Cycling is a power sport. Power equals force times speed, Force is the amount of effort you apply to a pedal stroke and speed is your RPM. Cycling requires leg strength. Cyclists who continuously crank out more power must also put more force per pedal stroke. Riding a bike will give you a lot of the strength you need to ride well, however there are times when you require more power ie accelerating, sprinting or charging up hill.
Strength training has the added benefit of increasing bone strength, the very nature of cycling is non impact and therefore it must be supplemented with impact movements - resistance training improves bone and muscular strength.
Strength training involves muscles not used on the bike and you therefore become more balanced and overall more efficient and stable on the bike. Fabien Cancellara can plank for an hour and deadlift weights that put powerlifters to shame. When you see him in the Paris-Roubaix accelerating away from the lead group with his upper body like a statue you know he's been hitting the gym!!
Finally as we age we lose muscle mass, even with training. You tend to lose your type II (fast twitch) muscle fibres and these are the same ones built mostly by resistance training. If you don't lift heavy weights you will lose muscle mass as you age even if you continue to ride your bike.
When we think of cycling, the first parts of the body we generally think of are legs. Yes, it’s fairly obvious that our legs are important to cycling, but what may not be so evident is the role that other parts of our bodies play in moving ourselves along on our two wheeled beauties, namely our core! If you are serious about cycling this year and you want to do more than ride at a gentle pace down a sunny road or trail then you really need to start strengthening your core!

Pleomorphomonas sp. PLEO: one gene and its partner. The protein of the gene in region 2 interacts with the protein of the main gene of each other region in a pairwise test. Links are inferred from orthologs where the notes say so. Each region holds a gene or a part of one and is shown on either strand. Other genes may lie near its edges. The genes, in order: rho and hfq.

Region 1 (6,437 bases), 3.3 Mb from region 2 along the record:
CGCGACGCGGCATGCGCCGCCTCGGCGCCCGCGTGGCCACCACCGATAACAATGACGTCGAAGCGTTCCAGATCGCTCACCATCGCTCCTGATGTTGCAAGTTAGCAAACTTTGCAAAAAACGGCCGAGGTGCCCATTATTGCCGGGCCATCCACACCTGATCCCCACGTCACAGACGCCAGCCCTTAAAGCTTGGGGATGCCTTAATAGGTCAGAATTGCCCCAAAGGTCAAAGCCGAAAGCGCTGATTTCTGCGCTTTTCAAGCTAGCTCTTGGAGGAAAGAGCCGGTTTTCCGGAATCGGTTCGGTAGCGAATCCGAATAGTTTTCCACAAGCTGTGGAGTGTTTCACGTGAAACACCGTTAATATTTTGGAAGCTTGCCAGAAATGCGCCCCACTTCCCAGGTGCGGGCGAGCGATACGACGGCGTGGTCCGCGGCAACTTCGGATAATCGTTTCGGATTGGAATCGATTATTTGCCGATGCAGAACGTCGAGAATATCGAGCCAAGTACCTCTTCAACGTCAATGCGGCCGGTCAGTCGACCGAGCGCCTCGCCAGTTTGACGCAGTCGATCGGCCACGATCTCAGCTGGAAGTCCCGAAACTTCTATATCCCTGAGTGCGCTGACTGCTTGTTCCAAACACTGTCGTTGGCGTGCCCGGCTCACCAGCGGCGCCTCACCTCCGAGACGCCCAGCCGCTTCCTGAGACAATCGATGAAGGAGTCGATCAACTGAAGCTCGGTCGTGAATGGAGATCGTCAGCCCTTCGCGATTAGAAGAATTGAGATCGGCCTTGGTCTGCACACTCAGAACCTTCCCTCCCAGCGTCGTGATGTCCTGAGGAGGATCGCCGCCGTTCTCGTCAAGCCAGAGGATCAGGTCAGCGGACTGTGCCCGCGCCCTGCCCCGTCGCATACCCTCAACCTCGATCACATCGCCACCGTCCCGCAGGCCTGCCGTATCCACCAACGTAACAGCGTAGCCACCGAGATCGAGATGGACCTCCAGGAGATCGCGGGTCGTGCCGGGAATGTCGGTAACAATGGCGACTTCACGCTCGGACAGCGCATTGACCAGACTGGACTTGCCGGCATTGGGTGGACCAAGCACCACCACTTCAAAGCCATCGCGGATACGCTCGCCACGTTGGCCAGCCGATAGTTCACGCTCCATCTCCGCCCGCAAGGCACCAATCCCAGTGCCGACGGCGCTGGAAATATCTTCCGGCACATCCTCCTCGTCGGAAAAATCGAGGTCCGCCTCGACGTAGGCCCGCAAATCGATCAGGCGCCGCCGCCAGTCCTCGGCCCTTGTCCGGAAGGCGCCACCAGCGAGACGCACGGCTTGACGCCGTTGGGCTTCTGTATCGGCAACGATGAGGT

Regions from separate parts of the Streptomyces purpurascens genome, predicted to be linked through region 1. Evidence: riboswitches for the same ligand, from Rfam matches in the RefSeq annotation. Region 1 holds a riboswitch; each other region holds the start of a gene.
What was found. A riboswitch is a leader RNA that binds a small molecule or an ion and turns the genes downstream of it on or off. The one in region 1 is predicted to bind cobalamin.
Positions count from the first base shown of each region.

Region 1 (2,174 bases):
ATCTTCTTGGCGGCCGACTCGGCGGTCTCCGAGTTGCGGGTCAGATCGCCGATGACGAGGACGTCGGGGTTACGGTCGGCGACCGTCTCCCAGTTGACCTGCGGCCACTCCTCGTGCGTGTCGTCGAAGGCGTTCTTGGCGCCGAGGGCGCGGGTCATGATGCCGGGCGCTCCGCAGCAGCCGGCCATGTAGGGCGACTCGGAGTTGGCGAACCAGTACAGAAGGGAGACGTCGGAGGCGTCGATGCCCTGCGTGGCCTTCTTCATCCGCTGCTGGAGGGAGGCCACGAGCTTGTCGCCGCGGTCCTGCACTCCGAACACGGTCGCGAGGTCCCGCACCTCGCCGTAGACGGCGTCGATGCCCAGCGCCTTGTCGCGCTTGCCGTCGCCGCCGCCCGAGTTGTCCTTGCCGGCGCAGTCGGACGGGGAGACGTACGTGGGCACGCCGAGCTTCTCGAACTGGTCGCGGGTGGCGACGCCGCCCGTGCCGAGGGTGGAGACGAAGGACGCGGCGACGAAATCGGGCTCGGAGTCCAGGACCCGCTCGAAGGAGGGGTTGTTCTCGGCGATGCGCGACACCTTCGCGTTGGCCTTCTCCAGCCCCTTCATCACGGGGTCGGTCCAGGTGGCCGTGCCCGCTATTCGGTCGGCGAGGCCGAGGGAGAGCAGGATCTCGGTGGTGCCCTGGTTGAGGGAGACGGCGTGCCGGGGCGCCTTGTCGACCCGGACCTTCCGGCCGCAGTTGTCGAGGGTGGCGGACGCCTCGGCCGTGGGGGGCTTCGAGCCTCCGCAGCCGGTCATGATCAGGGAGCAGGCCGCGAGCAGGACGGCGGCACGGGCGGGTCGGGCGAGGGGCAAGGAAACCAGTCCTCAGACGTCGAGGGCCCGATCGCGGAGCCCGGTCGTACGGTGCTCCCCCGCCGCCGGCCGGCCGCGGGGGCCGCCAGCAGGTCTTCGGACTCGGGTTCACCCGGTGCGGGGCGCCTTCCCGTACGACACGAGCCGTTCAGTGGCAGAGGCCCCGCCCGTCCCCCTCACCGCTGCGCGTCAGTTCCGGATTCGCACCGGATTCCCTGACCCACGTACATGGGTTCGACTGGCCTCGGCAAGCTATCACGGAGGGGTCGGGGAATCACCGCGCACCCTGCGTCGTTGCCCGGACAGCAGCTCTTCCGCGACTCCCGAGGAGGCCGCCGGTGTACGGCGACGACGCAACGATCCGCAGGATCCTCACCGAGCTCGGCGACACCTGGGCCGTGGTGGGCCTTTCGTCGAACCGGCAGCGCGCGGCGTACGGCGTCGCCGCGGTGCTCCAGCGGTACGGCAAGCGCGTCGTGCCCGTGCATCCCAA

What is the Core?
There is a common misconception about the core: when the ‘layman’ talks about ‘core strength’, they usually think of the abdominal muscles, the ‘six-pack’ and so those who think that way tend do a hundred thousand crunches and then wonder why they’re not as good at cycling as they’d like! (If this sounds like you, don’t worry; you’re in good company).
The core muscles are actually quite a bit larger than just your abdominal muscles. They start at your hips and go all the way through your abs, up along your spine and to your shoulders and neck. The core muscles are complex muscles requiring far more than simple crunches in order to get stronger. However, if you do improve your core strength, you’ll find that your cycling will vastly improve.
Cycling specific body conditioning
ciclopoweroffer core, leg and overall body-conditioning to make you a more powerful and efficient rider.